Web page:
Jan. 22 2016
As the new year begins, business aviation finds itself in a pitched battle over the future of the U.S. aviation system.
As part of the Congressional debate over FAA reauthorization, airline interests and others are supporting the creation of a privatized ATC system funded by user fees.
This poses an existential threat to business aviation. Privatized ATC systems in other countries often are dominated by airline interests, which are given sweeping authority to determine who gets to fly, when and where they will fly, how much it will cost to do so, and what type of payment, including user fees, will be required.
If America’s elected officials, who base their aviation-policy decisions on the broad public interest, do not retain oversight of the ATC system, the companies and communities that rely on general aviation may no longer have unrestricted, affordable access to airports and airspace, which is key to business aviation’s efficiency and flexibility.
So it’s never been more important for our industry to ensure that our unified voice opposing a privatized ATC funded by user fees is heard in Washington, DC. NBAA is helping individuals to do that by optimizing the association’s online Contact Congress resource for use on mobile devices, making it easier for people to connect with elected officials via smartphones and tablets, anywhere, any time.
Of course, beyond the mobilization that will be needed around specific legislative issues such as FAA reauthorization, there also will be a continuing need to advocate for the industry on an ongoing basis. Policymakers and opinion leaders must be educated about the size and significance of business aviation, and its importance to America’s citizens, companies and communities.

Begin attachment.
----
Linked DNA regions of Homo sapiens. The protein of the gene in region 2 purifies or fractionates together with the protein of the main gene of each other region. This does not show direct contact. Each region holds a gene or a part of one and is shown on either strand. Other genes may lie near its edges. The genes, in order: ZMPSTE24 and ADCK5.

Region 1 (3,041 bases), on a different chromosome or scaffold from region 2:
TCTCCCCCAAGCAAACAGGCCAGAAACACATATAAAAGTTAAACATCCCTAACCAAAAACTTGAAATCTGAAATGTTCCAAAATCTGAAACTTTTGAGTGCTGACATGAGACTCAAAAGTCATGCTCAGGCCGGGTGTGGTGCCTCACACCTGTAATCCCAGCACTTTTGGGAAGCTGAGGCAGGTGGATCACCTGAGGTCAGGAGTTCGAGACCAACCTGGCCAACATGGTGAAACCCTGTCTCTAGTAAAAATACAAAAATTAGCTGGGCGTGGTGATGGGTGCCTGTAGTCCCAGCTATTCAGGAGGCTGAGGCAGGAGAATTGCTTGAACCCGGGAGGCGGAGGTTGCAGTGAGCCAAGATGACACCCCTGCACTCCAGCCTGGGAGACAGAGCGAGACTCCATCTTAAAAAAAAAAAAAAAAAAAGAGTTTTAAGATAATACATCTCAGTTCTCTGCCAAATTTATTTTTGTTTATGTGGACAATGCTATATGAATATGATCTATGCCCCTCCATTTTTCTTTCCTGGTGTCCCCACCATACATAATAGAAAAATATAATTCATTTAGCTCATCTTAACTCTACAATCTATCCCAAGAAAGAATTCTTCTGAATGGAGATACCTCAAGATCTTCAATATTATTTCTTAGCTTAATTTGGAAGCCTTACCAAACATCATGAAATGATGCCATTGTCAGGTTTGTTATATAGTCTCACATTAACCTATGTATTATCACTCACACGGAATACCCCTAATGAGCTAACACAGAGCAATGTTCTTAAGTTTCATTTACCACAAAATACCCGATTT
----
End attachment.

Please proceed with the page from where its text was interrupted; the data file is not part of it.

That’s why we’ve taken steps to ensure that the No Plane No Gain advocacy campaign remains fresh and relevant.
For example, we’ve published a new Harris Poll survey that puts forward the true face of business aviation, depicting an industry in which the typical company is a small or mid-sized business flying a single aircraft used by a broad mix of employees to make trips to and from community airports that have little or no airline service.
We’ve also updated the No Plane No Gain website (www.noplanenogain.org), so that it is easily adaptable to personal electronic devices, and is better integrated with social media, so people can share information and coordinate grassroots advocacy efforts.
The improved website also includes an updated version of the popular Business Leaders on Business Aviation booklet, which features 25 respected CEOs from successful companies, who explain how business aviation helps their organizations succeed.
These updated tools are important because in the FAA reauthorization debate we need everyone in our industry to be vocal.
These new resources should help all business aviation professionals to be part of that effort.